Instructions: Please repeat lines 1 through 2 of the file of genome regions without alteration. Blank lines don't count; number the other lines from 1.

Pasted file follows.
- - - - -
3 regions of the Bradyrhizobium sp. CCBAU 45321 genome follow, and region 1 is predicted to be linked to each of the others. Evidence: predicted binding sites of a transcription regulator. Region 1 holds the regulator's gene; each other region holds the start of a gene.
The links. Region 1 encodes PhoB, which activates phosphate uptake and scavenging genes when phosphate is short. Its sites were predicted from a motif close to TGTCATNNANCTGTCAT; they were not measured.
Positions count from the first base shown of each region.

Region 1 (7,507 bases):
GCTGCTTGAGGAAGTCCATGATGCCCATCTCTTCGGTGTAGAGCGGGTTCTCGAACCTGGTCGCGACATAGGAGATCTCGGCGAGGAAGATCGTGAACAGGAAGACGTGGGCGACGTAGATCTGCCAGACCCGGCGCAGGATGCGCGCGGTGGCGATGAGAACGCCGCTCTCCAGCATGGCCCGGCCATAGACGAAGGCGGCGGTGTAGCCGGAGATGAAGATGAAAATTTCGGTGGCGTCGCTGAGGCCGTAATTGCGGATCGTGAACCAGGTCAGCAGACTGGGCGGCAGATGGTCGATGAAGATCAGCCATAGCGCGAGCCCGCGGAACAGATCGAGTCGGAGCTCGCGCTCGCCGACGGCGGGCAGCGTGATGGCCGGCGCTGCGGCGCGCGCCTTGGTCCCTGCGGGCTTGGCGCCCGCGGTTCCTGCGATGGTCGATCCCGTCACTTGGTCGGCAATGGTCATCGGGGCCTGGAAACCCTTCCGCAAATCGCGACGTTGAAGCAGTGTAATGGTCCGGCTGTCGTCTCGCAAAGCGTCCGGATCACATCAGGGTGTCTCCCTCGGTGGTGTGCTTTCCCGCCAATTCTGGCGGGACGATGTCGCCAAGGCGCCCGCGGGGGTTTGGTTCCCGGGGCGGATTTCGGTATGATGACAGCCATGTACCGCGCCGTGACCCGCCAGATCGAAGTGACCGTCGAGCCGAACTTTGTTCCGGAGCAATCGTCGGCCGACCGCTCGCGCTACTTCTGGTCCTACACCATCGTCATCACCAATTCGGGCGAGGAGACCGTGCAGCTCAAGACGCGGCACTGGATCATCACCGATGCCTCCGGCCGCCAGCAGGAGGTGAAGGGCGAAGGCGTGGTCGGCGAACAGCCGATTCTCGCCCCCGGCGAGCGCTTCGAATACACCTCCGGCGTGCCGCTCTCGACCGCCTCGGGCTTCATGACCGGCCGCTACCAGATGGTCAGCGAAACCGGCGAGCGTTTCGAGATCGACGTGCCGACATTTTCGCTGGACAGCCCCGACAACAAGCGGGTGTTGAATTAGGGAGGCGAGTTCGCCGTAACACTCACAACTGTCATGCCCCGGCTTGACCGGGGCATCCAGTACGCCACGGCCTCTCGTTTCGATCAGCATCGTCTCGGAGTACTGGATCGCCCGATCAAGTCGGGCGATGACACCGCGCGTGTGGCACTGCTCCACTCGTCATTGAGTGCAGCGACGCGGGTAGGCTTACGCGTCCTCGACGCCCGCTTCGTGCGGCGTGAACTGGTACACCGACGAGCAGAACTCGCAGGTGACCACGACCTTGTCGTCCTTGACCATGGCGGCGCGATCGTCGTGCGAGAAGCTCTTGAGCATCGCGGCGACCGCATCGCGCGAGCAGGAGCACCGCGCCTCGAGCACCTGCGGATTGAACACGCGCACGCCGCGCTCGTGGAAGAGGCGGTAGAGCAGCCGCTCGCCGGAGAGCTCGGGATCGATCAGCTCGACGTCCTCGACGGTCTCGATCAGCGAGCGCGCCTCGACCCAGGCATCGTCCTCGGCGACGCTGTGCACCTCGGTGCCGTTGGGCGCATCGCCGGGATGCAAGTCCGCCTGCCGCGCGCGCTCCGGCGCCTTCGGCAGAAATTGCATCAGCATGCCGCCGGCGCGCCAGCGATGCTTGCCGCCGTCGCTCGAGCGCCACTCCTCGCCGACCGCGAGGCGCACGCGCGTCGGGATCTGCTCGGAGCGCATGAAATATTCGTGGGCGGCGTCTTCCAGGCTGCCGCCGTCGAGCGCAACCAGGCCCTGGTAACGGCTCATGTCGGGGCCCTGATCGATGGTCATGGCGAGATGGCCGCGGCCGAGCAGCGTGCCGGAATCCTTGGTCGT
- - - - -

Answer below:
3 regions of the Bradyrhizobium sp. CCBAU 45321 genome follow, and region 1 is predicted to be linked to each of the others. Evidence: predicted binding sites of a transcription regulator. Region 1 holds the regulator's gene; each other region holds the start of a gene.
The links. Region 1 encodes PhoB, which activates phosphate uptake and scavenging genes when phosphate is short. Its sites were predicted from a motif close to TGTCATNNANCTGTCAT; they were not measured.